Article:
• Money claimed by Sub-Postmasters & Mistresses on behalf of claimaints, but not paid out to them, and pocketed instead

Horizon is basically a large and very complex EFTPOS {Electronic Funds Transfer at Point of Sale] system, that covers all the money services a Sub-Post Office can carry out. So it keeps a computer record of everything, and flags up either inconsistencies or suspicious patterns.

So when, after 1999, it started flagging up "inconsistencies" or "suspicious patterns" involving Sub-Post Offices, the Post Office hierarchy thought it was doing the job they intended it to do. And congratulated themselves on its effectiveness.

And it probably did catch some Sub-Post Office staff fraud. But they hadn't realised that there was a "Back door" written in by ICL [the 'Government codesmiths'; later renamed Fujitsu] giving ICL and Head Office staff the opportunity to view and to modify the data recorded.

• Why they included this is not clear . . . . .

• Why accounts were "modified" is not clear . . . .

• Where the money – that [falsely] accused Sub-Postmasters & Mistresses were forced to "re-imburse" the Post Office – went is not clear . . . .

But it does explain why the Post Office were so defensive about their new system, and so unwilling to accept that it was not, as they kept claiming, "completely robust".

None so blind, as those who will not see
 
Last edited:
Horizon system was the pinnacle of a GIGO computer system.
GIGO = Garbage in Garbage Out.
 
I don't doubt that a computerised system to manage the Post Office made good sense. 25 years on we would not contemplate so large an organisation supported only by manual systems.

That the system was flawed and the data produced misused is a management failing.

The focus on reducing fraud is unsurprising. The PO needed to evaluate the financial savings to justify the investment. Although overly simplistic, this type of appraisal would superficially satisfy public sector scrutiny with the illusion that the investment was covered by expected savings.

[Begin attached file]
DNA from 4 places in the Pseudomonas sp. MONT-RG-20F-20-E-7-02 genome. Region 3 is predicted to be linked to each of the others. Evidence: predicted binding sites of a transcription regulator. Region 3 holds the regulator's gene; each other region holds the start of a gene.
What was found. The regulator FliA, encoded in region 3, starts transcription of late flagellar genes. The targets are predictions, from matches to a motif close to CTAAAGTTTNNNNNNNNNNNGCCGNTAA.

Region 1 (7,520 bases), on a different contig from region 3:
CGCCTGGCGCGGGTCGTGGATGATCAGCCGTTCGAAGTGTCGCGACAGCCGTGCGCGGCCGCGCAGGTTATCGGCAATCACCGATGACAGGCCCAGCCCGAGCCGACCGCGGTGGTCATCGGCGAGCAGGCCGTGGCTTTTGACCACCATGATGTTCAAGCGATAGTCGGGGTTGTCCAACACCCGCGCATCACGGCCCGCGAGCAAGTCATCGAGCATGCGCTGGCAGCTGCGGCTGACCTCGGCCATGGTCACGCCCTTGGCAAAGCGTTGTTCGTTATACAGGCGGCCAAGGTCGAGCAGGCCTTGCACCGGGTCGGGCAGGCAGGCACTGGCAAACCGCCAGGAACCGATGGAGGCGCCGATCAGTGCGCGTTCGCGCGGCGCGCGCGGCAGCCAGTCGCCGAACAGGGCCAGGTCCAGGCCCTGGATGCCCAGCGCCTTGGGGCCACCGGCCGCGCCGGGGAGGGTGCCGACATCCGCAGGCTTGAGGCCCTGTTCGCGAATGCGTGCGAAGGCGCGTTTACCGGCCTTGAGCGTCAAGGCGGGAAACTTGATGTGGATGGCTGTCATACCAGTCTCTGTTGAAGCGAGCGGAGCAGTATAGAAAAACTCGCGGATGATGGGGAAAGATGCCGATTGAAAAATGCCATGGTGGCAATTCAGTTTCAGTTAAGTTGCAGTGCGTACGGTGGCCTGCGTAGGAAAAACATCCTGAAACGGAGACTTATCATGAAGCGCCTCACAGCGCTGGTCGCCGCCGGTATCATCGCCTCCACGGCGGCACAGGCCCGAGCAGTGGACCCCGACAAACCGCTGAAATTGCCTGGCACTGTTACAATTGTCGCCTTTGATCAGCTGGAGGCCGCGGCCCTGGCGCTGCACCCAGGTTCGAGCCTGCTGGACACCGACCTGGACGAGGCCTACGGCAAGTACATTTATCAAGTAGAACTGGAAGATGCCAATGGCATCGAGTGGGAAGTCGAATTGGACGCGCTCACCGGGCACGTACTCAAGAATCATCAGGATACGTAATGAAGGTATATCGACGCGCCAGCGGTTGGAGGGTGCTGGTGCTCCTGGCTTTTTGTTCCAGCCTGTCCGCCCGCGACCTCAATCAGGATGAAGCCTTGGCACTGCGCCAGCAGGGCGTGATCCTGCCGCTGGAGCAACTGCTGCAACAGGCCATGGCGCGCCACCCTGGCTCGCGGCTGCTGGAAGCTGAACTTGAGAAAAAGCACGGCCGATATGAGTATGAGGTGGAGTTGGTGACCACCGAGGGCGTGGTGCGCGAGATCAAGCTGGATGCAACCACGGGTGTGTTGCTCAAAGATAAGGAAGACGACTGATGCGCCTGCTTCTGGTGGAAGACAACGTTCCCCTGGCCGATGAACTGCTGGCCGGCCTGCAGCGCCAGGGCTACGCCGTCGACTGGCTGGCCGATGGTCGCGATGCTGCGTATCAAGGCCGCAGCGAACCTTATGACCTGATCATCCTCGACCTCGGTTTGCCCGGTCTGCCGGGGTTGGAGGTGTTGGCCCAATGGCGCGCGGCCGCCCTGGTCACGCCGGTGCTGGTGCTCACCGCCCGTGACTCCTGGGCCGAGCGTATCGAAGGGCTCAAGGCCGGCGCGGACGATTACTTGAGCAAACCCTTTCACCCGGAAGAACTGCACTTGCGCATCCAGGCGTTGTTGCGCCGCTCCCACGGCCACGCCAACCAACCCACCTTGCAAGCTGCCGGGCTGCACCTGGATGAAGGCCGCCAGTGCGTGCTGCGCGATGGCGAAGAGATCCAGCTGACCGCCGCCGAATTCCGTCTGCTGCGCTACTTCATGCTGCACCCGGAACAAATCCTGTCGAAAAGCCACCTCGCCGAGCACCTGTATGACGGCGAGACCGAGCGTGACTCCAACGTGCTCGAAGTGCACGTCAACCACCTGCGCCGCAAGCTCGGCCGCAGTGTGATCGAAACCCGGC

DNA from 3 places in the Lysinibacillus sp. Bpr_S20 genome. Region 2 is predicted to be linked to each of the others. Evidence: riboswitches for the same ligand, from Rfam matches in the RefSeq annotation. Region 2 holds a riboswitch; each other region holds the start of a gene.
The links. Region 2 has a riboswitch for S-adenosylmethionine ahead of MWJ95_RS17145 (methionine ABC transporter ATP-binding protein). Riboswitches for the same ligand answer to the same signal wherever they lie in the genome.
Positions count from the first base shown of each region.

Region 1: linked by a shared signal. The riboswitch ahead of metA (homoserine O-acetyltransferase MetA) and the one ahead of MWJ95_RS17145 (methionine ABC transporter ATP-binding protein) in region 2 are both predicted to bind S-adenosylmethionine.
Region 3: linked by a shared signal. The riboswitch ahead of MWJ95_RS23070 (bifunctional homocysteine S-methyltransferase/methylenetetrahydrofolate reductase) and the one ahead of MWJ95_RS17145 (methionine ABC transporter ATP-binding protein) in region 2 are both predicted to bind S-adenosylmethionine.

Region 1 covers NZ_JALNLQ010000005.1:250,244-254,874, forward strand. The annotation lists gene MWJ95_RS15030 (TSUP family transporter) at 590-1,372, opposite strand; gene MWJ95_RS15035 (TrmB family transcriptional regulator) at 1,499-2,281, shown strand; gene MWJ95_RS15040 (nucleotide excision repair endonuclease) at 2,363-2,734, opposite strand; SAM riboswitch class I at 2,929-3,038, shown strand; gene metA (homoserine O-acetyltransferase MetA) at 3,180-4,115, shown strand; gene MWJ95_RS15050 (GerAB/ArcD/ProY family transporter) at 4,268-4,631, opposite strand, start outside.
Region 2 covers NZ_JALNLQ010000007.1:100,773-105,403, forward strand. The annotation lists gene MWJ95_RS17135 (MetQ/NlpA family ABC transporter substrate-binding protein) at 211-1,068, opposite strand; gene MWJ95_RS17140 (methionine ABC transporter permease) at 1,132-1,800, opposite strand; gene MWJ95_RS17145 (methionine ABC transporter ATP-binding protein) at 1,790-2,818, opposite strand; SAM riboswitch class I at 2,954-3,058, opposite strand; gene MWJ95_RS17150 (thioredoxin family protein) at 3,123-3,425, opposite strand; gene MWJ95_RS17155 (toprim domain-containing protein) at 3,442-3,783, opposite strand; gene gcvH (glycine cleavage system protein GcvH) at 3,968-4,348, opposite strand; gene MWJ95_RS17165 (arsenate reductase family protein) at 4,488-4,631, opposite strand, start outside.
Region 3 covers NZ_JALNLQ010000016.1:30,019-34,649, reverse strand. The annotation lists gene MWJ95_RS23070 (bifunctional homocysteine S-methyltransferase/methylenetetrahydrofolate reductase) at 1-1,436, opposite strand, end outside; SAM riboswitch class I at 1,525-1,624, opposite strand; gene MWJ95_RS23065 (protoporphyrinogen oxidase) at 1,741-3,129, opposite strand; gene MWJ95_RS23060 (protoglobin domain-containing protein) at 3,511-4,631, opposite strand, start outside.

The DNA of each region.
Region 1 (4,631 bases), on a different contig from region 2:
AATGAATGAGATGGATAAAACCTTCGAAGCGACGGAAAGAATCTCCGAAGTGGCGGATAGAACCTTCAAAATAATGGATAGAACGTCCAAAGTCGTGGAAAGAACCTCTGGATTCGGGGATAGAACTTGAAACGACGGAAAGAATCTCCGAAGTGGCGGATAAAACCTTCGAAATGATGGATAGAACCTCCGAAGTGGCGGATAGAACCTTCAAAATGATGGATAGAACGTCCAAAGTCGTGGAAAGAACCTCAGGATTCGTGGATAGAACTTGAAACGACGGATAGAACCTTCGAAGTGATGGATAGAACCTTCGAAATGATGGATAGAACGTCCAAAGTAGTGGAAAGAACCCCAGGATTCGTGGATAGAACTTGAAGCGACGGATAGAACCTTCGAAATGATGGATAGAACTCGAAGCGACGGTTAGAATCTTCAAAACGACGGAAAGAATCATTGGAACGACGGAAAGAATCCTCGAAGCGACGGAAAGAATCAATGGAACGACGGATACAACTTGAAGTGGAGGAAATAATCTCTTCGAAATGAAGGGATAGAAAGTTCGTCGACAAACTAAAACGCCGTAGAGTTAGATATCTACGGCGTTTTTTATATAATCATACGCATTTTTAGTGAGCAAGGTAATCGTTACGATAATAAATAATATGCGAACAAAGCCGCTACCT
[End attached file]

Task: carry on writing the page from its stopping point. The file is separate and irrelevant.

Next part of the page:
I don't doubt that a computerised system to manage the Post Office made good sense. 25 years on we would not contemplate so large an organisation supported only by manual systems.

That the system was flawed and the data produced misused is a management failing.

The focus on reducing fraud is unsurprising. The PO needed to evaluate the financial savings to justify the investment. Although overly simplistic, this type of appraisal would superficially satisfy public sector scrutiny with the illusion that the investment was covered by expected savings.
Indeed. It is remarkable that - 30 years after the introduction of IT [I was busy coding back in 1965] - they should still have been using a manual paper system
 
All these issues such as the post office and contaminated blood fiasco's really highlight the incompetance and stupidity of peoples ability to organise, manage and make decisions. Having such a problem will happen from time to time but you deal with it, acknowledge there is a problem and put it on the table for discussion with the objective to resolve because hiding or denying problems does not make then go away. The part that I find strange is that your IT supplier who produced the horizon system had access to the working version, this could be an issue with the program itself but the post office should have had third party independant advice regarding the new proposed system and requested multi level access so only the post office could access the live data and Fugitsu only the working layers for maintenance whilst they run a dummy network internally for beta testing and upgrades before release.

As the person at the top, vennals she just did not bother to even ask the right questions or think there might be some issue because in her eyes the post office could do no wrong and the post office workers were guilty by default.
 

Latest posts

Back
Top